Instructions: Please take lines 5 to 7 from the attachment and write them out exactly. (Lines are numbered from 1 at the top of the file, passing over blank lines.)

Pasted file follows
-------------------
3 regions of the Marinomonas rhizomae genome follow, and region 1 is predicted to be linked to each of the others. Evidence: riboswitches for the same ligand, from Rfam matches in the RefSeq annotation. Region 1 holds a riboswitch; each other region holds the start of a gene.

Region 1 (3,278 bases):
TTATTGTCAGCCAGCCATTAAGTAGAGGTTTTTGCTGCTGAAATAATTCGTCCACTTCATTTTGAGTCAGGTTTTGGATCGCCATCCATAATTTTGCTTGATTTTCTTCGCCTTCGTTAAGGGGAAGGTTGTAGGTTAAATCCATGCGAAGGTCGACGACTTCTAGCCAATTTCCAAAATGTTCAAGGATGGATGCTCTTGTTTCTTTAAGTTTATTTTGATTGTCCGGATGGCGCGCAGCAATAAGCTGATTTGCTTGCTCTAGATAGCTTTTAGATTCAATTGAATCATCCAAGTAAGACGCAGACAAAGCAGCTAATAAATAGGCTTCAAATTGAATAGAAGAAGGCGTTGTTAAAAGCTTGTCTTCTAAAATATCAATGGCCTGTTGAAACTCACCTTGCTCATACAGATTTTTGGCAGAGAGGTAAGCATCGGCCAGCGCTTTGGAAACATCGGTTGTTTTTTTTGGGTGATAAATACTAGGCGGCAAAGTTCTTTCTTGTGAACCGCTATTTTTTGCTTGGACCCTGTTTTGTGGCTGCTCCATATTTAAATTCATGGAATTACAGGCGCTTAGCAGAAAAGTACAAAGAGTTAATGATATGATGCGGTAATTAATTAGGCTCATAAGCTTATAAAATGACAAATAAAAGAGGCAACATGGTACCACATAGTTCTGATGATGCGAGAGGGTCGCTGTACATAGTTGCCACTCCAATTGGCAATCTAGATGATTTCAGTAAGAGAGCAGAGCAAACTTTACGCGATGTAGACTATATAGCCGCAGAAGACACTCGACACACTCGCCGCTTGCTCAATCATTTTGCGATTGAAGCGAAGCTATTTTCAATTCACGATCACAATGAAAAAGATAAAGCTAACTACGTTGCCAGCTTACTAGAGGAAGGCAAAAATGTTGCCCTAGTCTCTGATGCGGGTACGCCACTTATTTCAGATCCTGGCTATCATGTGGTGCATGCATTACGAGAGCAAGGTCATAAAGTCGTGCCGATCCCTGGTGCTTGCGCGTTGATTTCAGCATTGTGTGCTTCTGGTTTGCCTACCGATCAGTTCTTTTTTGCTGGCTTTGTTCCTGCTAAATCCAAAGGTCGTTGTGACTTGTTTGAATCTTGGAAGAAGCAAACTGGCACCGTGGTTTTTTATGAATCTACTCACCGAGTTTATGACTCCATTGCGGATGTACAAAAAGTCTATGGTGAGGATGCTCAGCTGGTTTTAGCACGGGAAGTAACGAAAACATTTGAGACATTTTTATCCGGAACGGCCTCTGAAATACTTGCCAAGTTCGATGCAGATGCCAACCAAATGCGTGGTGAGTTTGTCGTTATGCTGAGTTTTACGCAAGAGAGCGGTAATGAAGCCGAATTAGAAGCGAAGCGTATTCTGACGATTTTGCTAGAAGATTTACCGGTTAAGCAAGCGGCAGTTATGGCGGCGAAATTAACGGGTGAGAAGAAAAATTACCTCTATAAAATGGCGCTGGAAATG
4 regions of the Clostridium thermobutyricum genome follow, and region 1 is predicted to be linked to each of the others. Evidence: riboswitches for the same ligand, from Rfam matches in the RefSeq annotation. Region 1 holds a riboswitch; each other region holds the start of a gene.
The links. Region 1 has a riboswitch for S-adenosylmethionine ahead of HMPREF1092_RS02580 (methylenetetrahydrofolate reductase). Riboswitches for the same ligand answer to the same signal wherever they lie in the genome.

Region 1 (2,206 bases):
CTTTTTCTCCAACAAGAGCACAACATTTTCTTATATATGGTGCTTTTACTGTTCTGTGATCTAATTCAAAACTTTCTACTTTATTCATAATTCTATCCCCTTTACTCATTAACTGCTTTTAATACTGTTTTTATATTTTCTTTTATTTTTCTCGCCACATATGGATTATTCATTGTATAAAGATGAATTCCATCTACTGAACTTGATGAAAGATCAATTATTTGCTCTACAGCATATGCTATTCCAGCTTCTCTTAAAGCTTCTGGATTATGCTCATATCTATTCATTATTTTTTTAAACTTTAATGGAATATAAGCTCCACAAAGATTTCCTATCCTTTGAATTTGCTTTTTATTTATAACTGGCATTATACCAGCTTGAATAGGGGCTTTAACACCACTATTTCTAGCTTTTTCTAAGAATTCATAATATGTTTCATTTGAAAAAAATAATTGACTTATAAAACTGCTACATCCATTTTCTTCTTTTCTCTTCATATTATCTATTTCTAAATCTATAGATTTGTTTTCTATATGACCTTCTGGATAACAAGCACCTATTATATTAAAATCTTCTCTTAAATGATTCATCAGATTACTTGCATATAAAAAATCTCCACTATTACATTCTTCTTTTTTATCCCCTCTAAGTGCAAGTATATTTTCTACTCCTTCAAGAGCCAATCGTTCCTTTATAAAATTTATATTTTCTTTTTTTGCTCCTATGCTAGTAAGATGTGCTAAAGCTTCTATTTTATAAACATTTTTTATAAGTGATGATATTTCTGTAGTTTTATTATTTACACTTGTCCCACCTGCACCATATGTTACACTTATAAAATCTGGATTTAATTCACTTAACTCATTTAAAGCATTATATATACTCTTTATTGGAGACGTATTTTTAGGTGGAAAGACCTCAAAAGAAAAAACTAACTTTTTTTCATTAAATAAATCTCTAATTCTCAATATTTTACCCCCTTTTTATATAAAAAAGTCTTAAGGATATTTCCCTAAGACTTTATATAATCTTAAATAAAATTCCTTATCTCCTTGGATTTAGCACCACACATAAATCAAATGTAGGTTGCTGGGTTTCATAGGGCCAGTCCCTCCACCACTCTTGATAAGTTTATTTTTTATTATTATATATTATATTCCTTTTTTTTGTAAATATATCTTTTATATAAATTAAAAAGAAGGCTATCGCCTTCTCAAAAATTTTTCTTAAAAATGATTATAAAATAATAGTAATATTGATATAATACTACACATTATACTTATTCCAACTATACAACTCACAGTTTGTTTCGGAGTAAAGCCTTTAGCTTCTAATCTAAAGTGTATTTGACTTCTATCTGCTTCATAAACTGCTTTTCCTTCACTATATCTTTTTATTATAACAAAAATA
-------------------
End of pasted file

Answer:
The links. Region 1 has a riboswitch for S-adenosylmethionine ahead of HMPREF1092_RS02580 (methylenetetrahydrofolate reductase). Riboswitches for the same ligand answer to the same signal wherever they lie in the genome.

Region 1 (2,206 bases):
CTTTTTCTCCAACAAGAGCACAACATTTTCTTATATATGGTGCTTTTACTGTTCTGTGATCTAATTCAAAACTTTCTACTTTATTCATAATTCTATCCCCTTTACTCATTAACTGCTTTTAATACTGTTTTTATATTTTCTTTTATTTTTCTCGCCACATATGGATTATTCATTGTATAAAGATGAATTCCATCTACTGAACTTGATGAAAGATCAATTATTTGCTCTACAGCATATGCTATTCCAGCTTCTCTTAAAGCTTCTGGATTATGCTCATATCTATTCATTATTTTTTTAAACTTTAATGGAATATAAGCTCCACAAAGATTTCCTATCCTTTGAATTTGCTTTTTATTTATAACTGGCATTATACCAGCTTGAATAGGGGCTTTAACACCACTATTTCTAGCTTTTTCTAAGAATTCATAATATGTTTCATTTGAAAAAAATAATTGACTTATAAAACTGCTACATCCATTTTCTTCTTTTCTCTTCATATTATCTATTTCTAAATCTATAGATTTGTTTTCTATATGACCTTCTGGATAACAAGCACCTATTATATTAAAATCTTCTCTTAAATGATTCATCAGATTACTTGCATATAAAAAATCTCCACTATTACATTCTTCTTTTTTATCCCCTCTAAGTGCAAGTATATTTTCTACTCCTTCAAGAGCCAATCGTTCCTTTATAAAATTTATATTTTCTTTTTTTGCTCCTATGCTAGTAAGATGTGCTAAAGCTTCTATTTTATAAACATTTTTTATAAGTGATGATATTTCTGTAGTTTTATTATTTACACTTGTCCCACCTGCACCATATGTTACACTTATAAAATCTGGATTTAATTCACTTAACTCATTTAAAGCATTATATATACTCTTTATTGGAGACGTATTTTTAGGTGGAAAGACCTCAAAAGAAAAAACTAACTTTTTTTCATTAAATAAATCTCTAATTCTCAATATTTTACCCCCTTTTTATATAAAAAAGTCTTAAGGATATTTCCCTAAGACTTTATATAATCTTAAATAAAATTCCTTATCTCCTTGGATTTAGCACCACACATAAATCAAATGTAGGTTGCTGGGTTTCATAGGGCCAGTCCCTCCACCACTCTTGATAAGTTTATTTTTTATTATTATATATTATATTCCTTTTTTTTGTAAATATATCTTTTATATAAATTAAAAAGAAGGCTATCGCCTTCTCAAAAATTTTTCTTAAAAATGATTATAAAATAATAGTAATATTGATATAATACTACACATTATACTTATTCCAACTATACAACTCACAGTTTGTTTCGGAGTAAAGCCTTTAGCTTCTAATCTAAAGTGTATTTGACTTCTATCTGCTTCATAAACTGCTTTTCCTTCACTATATCTTTTTATTATAACAAAAATA